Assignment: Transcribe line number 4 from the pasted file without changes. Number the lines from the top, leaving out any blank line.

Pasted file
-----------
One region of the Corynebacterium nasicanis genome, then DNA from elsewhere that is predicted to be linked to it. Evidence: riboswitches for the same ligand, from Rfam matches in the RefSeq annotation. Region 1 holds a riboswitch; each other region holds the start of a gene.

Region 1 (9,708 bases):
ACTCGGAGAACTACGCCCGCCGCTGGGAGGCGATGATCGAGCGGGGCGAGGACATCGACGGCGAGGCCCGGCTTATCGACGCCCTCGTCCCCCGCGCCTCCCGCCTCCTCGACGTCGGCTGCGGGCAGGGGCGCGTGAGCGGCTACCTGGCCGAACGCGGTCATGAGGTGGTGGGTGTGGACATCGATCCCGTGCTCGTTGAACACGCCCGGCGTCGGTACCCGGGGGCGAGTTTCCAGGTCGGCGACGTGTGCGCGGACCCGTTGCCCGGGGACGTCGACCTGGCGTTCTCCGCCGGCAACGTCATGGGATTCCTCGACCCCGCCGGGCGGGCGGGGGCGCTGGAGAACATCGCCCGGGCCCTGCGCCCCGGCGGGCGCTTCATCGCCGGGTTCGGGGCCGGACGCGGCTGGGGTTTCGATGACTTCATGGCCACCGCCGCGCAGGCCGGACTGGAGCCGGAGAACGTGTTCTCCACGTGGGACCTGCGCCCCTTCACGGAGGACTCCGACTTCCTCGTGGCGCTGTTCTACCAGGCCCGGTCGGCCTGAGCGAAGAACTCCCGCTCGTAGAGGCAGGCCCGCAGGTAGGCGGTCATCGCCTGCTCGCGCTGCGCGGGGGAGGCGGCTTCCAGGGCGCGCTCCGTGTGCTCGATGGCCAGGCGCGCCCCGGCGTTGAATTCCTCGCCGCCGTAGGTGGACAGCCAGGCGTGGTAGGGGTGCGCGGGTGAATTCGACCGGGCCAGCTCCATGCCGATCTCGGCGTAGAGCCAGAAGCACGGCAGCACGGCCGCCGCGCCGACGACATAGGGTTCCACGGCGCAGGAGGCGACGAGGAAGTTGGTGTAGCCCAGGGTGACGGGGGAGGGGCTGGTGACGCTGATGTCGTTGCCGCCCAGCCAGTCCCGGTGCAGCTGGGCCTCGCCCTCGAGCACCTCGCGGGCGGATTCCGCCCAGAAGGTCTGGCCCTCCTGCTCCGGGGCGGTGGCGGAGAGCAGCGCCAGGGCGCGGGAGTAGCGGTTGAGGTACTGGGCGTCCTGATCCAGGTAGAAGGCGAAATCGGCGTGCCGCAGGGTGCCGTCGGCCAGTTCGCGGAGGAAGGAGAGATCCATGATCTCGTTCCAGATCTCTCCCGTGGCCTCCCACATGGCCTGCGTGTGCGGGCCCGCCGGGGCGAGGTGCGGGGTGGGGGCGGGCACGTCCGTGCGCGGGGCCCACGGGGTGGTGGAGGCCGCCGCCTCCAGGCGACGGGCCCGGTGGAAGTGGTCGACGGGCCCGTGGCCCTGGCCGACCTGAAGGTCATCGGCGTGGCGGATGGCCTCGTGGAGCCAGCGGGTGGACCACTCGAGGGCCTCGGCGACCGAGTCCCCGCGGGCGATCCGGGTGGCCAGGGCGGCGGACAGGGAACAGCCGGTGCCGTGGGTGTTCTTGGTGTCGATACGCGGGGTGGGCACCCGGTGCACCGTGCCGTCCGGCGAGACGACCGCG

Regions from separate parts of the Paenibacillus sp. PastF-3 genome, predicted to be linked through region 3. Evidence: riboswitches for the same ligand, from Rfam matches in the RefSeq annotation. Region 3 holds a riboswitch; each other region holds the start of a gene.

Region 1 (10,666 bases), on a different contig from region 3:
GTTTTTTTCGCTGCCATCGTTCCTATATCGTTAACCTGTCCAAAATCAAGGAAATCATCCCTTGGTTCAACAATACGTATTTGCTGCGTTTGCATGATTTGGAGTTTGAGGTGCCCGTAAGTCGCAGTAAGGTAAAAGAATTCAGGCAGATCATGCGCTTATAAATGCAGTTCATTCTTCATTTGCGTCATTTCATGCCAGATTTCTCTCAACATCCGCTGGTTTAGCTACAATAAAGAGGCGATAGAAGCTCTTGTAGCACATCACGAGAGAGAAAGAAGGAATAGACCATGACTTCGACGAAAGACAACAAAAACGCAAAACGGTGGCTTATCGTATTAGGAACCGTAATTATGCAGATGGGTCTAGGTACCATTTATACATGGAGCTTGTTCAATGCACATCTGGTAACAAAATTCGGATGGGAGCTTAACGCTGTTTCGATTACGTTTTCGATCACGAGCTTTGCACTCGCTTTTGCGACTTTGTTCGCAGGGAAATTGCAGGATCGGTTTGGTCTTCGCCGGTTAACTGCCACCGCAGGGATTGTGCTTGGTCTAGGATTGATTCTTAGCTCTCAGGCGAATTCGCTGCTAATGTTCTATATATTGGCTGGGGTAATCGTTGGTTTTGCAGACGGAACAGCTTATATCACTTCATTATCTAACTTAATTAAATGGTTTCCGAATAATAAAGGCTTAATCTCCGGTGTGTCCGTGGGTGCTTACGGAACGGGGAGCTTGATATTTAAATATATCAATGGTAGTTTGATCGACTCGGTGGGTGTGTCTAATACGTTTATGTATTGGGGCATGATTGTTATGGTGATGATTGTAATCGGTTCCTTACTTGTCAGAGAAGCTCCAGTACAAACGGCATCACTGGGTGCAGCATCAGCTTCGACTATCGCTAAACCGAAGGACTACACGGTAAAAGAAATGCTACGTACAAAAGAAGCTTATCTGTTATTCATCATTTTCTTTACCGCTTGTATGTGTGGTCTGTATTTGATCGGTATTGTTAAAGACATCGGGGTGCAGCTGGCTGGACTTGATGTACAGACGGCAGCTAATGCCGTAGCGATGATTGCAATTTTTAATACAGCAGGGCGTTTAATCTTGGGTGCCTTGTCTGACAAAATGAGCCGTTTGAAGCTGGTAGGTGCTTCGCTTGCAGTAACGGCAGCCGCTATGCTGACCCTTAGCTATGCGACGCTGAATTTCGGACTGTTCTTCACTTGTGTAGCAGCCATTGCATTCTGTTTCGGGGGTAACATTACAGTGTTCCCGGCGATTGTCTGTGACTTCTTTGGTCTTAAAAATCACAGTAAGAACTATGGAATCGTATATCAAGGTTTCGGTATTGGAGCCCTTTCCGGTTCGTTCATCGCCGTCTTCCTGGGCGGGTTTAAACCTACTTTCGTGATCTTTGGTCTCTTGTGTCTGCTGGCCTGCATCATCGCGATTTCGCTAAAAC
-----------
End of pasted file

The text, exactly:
Regions from separate parts of the Paenibacillus sp. PastF-3 genome, predicted to be linked through region 3. Evidence: riboswitches for the same ligand, from Rfam matches in the RefSeq annotation. Region 3 holds a riboswitch; each other region holds the start of a gene.